print(sublist(lst1,lst2))

what I have done is basically take 2 lists lst1 is the larger list and lst2 is the sublist that we are checking for. then I am taking each element of the lst2 and checking if it is in the lst1 by looking for its index

if it can't find even a single item it ..returns False

if all the items are covered it returns True

1

Another way is to move through all possible sublists and return once a match was found

def is_sublist(ys, xs):
    for i in range(len(xs) - len(ys)):
        if xs[i:i + len(ys)] == ys:
            return True
    return False
1

Find in l1 all indexes where the element match with the first element in l2, then I loop over this indexes list and for each element get the slice of l1 with the same length of l2. If the l1 slice is equal to l2, then l2 is a sublist of l1

Ex:

l1 = [1,2,3,2,1,1,3,3,4,5]

l2 = [2,1,1,3,3]

True

l1 = [1,2,3,2,1,3,3,4,5]

l2 = [2,1,1,3,3]

False

def is_sublist(l1, l2):
    index_list = [i for i, v in enumerate(l1) if v==l2[0]]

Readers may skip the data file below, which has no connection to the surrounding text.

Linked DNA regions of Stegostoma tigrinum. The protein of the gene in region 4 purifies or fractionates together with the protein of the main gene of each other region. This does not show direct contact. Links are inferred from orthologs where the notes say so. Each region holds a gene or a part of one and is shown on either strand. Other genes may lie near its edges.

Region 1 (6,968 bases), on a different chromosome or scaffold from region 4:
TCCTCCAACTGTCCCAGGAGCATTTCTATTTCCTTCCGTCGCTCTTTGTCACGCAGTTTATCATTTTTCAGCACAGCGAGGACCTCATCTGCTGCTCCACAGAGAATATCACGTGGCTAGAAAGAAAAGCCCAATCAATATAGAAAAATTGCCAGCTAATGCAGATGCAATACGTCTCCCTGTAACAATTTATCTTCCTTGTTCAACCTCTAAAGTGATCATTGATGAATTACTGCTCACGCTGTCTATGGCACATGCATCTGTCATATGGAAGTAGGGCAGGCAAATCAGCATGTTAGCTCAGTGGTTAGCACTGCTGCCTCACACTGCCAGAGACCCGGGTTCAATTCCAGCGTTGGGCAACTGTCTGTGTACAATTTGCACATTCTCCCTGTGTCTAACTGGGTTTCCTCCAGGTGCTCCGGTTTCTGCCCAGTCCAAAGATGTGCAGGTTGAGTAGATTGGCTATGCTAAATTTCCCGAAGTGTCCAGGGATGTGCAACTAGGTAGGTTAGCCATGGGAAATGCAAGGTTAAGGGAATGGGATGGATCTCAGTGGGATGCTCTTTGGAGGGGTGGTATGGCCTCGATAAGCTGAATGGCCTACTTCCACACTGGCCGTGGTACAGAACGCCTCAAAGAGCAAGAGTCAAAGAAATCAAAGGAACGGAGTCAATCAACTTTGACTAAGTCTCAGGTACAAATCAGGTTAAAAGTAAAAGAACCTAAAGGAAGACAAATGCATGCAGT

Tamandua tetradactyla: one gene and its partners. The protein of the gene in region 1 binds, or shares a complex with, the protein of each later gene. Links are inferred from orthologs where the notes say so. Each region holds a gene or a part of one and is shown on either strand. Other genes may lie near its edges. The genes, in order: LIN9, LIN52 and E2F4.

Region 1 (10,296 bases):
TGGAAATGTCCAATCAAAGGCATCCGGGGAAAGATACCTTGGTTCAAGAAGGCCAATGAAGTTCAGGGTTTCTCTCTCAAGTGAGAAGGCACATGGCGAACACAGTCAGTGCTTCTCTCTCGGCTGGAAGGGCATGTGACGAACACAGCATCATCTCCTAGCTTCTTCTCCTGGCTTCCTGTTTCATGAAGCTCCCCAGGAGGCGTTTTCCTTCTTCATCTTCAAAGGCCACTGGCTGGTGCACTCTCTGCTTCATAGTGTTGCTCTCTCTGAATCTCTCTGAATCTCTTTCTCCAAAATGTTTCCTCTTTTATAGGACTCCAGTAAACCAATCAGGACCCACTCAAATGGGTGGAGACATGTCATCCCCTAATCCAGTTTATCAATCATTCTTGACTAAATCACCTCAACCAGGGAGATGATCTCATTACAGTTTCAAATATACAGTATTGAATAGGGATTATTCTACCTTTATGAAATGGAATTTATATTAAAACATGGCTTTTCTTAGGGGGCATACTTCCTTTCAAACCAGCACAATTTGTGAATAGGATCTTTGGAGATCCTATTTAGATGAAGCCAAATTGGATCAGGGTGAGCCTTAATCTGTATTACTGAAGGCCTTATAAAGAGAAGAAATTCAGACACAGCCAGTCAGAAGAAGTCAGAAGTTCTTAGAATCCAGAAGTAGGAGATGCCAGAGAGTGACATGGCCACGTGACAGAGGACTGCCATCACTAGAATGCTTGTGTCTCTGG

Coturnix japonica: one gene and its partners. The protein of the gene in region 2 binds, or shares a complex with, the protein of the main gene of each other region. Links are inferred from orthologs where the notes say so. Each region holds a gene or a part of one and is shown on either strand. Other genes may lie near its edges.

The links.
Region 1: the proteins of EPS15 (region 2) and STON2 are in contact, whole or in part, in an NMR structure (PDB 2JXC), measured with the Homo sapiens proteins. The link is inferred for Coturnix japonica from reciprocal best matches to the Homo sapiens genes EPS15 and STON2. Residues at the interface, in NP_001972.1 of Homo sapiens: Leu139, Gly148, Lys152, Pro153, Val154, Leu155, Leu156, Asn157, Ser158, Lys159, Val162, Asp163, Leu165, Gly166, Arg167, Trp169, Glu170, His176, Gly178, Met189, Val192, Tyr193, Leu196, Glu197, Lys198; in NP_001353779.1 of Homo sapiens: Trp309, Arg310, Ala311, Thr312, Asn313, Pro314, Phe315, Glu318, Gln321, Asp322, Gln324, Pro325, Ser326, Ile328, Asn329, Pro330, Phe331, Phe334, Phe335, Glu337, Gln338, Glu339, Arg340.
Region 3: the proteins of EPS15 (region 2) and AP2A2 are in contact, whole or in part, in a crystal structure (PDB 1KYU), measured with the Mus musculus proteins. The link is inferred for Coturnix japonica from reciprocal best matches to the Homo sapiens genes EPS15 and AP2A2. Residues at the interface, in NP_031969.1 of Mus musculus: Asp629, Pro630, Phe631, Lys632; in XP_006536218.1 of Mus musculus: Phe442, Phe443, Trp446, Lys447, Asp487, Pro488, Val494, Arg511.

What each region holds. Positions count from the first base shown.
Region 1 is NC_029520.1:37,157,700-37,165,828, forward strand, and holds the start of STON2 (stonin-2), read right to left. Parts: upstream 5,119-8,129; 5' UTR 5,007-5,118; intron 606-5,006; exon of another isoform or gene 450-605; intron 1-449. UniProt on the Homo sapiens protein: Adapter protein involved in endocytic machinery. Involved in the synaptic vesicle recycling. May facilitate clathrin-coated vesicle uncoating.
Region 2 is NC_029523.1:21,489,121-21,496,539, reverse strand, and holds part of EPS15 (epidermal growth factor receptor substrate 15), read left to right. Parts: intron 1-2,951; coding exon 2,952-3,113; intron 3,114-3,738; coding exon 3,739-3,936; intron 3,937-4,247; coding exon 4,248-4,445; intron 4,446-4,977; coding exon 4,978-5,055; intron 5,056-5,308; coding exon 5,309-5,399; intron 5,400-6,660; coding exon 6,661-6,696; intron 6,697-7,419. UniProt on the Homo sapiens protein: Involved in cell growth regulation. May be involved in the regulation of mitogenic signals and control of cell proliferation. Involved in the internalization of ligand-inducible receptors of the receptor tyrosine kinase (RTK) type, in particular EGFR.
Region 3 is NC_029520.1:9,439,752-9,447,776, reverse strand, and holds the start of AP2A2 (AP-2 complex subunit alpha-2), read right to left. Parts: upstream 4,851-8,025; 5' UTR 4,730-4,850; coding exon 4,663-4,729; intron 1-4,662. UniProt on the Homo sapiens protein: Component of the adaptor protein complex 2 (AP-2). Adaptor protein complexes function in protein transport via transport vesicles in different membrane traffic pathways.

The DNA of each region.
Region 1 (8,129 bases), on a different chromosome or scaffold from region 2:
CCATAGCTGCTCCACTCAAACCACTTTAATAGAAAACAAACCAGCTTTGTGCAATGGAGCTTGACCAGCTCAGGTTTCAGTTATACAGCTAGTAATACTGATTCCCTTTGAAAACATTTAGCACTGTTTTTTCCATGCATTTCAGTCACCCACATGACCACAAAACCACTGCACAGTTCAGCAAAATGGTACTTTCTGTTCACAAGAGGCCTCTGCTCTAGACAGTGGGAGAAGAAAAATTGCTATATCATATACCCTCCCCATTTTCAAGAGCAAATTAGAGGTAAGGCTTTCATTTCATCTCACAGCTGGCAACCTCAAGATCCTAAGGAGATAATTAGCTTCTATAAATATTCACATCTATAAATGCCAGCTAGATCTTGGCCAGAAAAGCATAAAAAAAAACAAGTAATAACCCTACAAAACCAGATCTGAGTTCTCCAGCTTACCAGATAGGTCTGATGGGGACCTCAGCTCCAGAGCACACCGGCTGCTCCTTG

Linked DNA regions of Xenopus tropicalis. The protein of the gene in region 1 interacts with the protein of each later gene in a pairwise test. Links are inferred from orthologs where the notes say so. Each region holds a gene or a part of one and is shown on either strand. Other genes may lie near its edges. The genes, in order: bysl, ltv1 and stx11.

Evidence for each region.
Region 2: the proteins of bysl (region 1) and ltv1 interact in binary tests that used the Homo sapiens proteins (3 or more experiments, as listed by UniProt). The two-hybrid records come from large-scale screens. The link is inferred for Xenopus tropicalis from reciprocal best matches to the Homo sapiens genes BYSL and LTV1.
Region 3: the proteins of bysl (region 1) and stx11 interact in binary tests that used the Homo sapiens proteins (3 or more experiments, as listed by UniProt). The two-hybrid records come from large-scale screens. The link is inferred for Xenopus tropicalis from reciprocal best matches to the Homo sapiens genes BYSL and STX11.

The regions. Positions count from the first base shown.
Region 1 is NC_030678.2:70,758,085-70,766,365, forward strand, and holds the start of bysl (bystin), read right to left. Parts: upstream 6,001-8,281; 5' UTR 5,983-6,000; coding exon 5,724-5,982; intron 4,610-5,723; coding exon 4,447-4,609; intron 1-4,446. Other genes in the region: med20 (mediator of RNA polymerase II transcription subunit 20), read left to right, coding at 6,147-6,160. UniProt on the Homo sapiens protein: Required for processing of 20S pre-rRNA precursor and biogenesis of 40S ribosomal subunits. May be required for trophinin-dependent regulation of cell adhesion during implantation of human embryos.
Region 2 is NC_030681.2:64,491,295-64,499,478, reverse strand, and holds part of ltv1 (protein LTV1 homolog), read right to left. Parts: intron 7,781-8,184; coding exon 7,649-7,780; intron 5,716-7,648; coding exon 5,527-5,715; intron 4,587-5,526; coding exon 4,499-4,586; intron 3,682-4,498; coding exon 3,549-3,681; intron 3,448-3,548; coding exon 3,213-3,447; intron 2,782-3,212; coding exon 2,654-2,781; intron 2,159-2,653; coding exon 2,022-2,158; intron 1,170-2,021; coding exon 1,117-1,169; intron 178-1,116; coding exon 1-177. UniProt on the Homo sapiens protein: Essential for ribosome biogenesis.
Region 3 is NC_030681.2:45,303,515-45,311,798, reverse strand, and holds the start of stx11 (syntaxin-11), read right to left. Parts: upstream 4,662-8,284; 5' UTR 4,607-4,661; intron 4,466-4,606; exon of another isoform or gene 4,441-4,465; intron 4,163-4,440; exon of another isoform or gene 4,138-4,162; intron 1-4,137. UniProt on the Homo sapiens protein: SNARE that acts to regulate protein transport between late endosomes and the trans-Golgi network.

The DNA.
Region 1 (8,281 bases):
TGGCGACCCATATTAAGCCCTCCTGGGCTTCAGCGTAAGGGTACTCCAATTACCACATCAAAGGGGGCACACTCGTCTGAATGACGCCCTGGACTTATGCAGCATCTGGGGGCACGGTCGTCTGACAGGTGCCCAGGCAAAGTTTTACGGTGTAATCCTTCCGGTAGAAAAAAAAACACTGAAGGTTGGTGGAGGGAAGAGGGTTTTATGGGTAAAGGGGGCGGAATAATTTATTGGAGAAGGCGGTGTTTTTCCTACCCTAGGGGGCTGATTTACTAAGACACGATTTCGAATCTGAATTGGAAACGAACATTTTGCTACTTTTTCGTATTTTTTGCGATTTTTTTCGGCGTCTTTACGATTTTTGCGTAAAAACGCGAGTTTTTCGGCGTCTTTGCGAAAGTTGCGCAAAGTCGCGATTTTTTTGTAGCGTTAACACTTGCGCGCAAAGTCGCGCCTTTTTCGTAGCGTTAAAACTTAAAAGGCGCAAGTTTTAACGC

for ii in index_list:
        l1_slice = l1[ii:ii+len(l2)]
        if l1_slice == l2:
            return True
    else:
        return False
4
  • Hi @Yunnosch. My goal is not to convince you or anyone. I just post my solution to a problem and I would expect that if it has errors this community helps to fix it or give a better solution. However the explanation to my solution is: Find in l1 all indexes where the element match with the first element in l2, then I loop over this indexes list and for each element get the slice of l1 with the same length of l2. If the l1 slice is equal to l2, then l2 is a sublist of l1. This is the core code for the problem, you can enrich it validating corner cases. Greetings – user13026656 Mar 8 '20 at 16:13
  • Hi @Yunnosch I don't know why you are using words like pseudo-altruistic. If my previous response bothered you in any way, I apologize, it was not my intention. I think the main objective of this platform is to share knowledges, not to judge or be rude about something. I consider myself an student in many ways and this is also my first post, what I mean is that I'm learning how to do it, in my second edition of the post was that I realize how to format the code. Surely I will consider your recommendations for future posts. Regards – user13026656 Mar 8 '20 at 21:23